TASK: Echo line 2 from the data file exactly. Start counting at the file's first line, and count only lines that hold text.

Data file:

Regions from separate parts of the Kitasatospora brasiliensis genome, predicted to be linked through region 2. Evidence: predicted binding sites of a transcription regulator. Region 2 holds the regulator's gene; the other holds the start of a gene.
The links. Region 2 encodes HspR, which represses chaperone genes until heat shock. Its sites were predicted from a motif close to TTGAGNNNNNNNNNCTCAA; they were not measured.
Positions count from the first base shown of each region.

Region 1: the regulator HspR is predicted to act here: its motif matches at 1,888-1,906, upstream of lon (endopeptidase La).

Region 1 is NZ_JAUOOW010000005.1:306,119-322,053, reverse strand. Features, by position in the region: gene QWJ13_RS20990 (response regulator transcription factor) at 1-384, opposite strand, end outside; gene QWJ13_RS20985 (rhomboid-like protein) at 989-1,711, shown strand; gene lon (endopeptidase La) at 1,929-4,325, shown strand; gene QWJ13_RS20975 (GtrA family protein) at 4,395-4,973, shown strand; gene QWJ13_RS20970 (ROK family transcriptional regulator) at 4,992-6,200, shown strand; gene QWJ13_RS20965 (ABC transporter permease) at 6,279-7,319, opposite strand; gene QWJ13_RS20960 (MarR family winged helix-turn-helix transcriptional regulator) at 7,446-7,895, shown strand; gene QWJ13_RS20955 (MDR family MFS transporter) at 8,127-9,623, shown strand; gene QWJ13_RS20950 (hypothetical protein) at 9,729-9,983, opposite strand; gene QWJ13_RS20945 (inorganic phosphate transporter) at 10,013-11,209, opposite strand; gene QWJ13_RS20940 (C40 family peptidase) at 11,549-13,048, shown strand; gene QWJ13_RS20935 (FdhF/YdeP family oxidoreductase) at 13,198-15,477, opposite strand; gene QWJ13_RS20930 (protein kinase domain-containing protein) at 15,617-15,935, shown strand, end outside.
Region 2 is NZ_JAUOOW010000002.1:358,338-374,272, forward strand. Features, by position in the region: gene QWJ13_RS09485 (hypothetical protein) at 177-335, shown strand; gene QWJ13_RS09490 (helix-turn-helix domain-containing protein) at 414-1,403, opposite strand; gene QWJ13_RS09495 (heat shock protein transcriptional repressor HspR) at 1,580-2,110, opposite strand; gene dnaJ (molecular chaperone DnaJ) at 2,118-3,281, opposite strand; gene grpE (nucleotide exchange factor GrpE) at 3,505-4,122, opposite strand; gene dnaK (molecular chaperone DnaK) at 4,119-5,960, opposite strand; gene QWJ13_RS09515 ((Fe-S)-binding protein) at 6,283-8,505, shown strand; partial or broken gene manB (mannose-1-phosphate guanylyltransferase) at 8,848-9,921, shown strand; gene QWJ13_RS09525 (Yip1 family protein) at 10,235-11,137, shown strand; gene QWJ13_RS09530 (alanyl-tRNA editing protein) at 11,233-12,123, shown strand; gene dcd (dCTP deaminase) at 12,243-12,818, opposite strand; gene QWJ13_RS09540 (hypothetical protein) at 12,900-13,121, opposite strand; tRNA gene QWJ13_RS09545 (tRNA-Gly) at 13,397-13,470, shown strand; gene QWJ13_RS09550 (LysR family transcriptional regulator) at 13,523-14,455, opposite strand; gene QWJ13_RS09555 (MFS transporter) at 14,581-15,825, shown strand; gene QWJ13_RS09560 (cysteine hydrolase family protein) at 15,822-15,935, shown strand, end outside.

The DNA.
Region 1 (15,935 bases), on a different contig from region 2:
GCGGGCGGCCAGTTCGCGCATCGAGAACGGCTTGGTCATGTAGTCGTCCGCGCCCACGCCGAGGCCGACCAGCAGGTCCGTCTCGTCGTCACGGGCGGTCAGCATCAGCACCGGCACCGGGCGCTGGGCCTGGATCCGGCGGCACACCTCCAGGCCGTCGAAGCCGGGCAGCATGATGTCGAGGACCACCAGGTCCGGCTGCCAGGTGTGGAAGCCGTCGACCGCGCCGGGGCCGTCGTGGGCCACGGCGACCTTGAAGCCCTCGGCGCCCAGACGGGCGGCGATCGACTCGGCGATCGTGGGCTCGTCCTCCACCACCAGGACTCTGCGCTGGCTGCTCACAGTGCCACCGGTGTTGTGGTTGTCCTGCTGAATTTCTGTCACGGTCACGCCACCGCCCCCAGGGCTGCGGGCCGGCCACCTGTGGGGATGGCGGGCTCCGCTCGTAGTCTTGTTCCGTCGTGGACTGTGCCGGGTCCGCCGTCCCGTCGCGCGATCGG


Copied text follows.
The links. Region 2 encodes HspR, which represses chaperone genes until heat shock. Its sites were predicted from a motif close to TTGAGNNNNNNNNNCTCAA; they were not measured.